I: Pigs Can Really Move
As he pulled into his driveway after work, Matt saw right away something didn’t look right. He parked his truck and walked across the road. First he noticed his newspaper tube was lying on the ground. He’d had it mounted on a steel fence post—the kind you string barbed wire on. The post was now bent flat. Then he looked out into the field and saw fresh tire tracks that led about twenty yards and stopped. At the end of the tracks he saw an old wooden trailer busted up beyond repair. He started to put it together. The trailer had run over his post and newspaper tube. Four or five kids began surrounding him.
“Hey, what happened here?” Matt asked the kids.
“That trailer ran over your post, mister,” the biggest kid said.
“Yeah, I see that, but where did it come from?”
“It came unhitched from an old pickup came through here couple minutes ago.”
“And they didn’t stop to get their trailer?”
“Naw, it ain’t worth nothin’, now.”
“Well, what was in the trailer?” Matt asked
“Pigs,” the biggest kid said.
“Then what happened to the pigs?” Matt asked.
“Aw, they all took off into the woods.”
As he pulled up the post and tried to straighten it, Matt wondered where the pigs might be by this time. He knew they could run a lot faster than most people thought. But it was none of his affair.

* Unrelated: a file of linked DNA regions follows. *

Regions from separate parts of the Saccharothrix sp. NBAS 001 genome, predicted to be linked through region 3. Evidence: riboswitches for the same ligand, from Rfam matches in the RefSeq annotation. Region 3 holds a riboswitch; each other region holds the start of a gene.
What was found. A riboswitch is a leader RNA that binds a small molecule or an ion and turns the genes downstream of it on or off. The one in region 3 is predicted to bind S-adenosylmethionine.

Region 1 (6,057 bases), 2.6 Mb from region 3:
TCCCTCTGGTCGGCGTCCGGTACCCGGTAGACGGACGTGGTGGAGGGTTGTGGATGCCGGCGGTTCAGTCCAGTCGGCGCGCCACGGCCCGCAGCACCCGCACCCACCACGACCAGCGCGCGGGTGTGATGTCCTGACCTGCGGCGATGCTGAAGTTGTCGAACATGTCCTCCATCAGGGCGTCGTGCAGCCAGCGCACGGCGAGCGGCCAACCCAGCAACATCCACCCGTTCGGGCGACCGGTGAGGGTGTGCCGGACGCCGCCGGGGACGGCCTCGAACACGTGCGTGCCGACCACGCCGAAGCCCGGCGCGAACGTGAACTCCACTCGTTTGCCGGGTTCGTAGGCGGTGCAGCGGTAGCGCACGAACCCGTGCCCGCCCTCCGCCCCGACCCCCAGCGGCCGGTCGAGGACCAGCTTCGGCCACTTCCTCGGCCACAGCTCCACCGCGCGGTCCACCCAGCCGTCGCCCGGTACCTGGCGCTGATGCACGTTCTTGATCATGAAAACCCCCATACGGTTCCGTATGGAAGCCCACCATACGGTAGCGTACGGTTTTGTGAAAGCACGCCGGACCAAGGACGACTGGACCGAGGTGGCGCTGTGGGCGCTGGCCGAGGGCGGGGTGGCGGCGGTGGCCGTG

Then on the 31st October:
II: Pigs Again
Matt read about the huge pig farms in the Midwest and the lawsuits over their odor. His first experience with pigs came when he talked to a neighbor about an easement. The neighbor was in his hog shed so Matt had to talk to him there. He got within thirty feet when it hit him—a palpable smell, like a wall. Matt choked and could barely take another breath. He stopped and waited for the guy to come out. His neighbor had about ten pigs, but he’d been cleaning the shed and had disturbed the straw on its floor. He also had manure on his boots. So Matt had a tough time talking to him. Someone had said the farms in the Midwest smelled like sulfur and ammonia. It wasn’t like either of those, though. He just associated it with pigs and would never forget it. He couldn’t imagine how a farm with tens of thousands of hogs on it would smell.
Later, another neighbor, who lived across the road, began raising fifty or sixty pigs. The smell filled up the twelve-acre field between their houses. Matt kept the windows shut tight. It made no difference. The smell insinuated itself around his windows and under his doors. Fortunately, the pig-raising neighbor lost money at it and never tried it again.
If he ever considered moving to the Midwest, Matt knew he’d have to research carefully to assure no pig farmers lived nearby—as in a nearby county.